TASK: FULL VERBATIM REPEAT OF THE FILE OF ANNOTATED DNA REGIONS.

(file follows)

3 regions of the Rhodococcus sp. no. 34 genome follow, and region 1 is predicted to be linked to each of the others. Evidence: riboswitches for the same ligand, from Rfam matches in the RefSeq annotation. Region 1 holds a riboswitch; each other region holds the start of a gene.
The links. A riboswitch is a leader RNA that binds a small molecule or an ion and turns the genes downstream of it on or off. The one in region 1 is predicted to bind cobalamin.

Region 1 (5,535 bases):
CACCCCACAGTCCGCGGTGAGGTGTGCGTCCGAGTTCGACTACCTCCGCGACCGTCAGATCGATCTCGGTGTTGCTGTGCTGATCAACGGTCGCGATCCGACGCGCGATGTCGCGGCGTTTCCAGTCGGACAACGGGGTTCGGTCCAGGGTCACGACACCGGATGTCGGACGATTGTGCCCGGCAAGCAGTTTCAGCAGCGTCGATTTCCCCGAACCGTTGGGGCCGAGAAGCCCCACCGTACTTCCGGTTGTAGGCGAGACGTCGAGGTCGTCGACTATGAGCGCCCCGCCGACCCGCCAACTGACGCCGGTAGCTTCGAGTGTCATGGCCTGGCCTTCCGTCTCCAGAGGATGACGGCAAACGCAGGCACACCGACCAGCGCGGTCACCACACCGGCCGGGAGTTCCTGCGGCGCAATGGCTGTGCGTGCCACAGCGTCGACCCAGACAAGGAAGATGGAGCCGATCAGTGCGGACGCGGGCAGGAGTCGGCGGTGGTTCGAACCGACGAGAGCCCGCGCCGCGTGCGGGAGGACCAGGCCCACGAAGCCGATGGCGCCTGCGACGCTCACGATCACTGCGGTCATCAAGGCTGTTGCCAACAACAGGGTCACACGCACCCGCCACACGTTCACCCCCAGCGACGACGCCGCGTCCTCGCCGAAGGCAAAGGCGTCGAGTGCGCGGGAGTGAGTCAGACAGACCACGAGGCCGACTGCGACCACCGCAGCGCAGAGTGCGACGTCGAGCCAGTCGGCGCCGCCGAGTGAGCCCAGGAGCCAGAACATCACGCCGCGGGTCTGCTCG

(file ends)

3 regions of the Rhodococcus sp. no. 34 genome follow, and region 1 is predicted to be linked to each of the others. Evidence: riboswitches for the same ligand, from Rfam matches in the RefSeq annotation. Region 1 holds a riboswitch; each other region holds the start of a gene.
The links. A riboswitch is a leader RNA that binds a small molecule or an ion and turns the genes downstream of it on or off. The one in region 1 is predicted to bind cobalamin.

Region 1 (5,535 bases):
CACCCCACAGTCCGCGGTGAGGTGTGCGTCCGAGTTCGACTACCTCCGCGACCGTCAGATCGATCTCGGTGTTGCTGTGCTGATCAACGGTCGCGATCCGACGCGCGATGTCGCGGCGTTTCCAGTCGGACAACGGGGTTCGGTCCAGGGTCACGACACCGGATGTCGGACGATTGTGCCCGGCAAGCAGTTTCAGCAGCGTCGATTTCCCCGAACCGTTGGGGCCGAGAAGCCCCACCGTACTTCCGGTTGTAGGCGAGACGTCGAGGTCGTCGACTATGAGCGCCCCGCCGACCCGCCAACTGACGCCGGTAGCTTCGAGTGTCATGGCCTGGCCTTCCGTCTCCAGAGGATGACGGCAAACGCAGGCACACCGACCAGCGCGGTCACCACACCGGCCGGGAGTTCCTGCGGCGCAATGGCTGTGCGTGCCACAGCGTCGACCCAGACAAGGAAGATGGAGCCGATCAGTGCGGACGCGGGCAGGAGTCGGCGGTGGTTCGAACCGACGAGAGCCCGCGCCGCGTGCGGGAGGACCAGGCCCACGAAGCCGATGGCGCCTGCGACGCTCACGATCACTGCGGTCATCAAGGCTGTTGCCAACAACAGGGTCACACGCACCCGCCACACGTTCACCCCCAGCGACGACGCCGCGTCCTCGCCGAAGGCAAAGGCGTCGAGTGCGCGGGAGTGAGTCAGACAGACCACGAGGCCGACTGCGACCACCGCAGCGCAGAGTGCGACGTCGAGCCAGTCGGCGCCGCCGAGTGAGCCCAGGAGCCAGAACATCACGCCGCGGGTCTGCTCG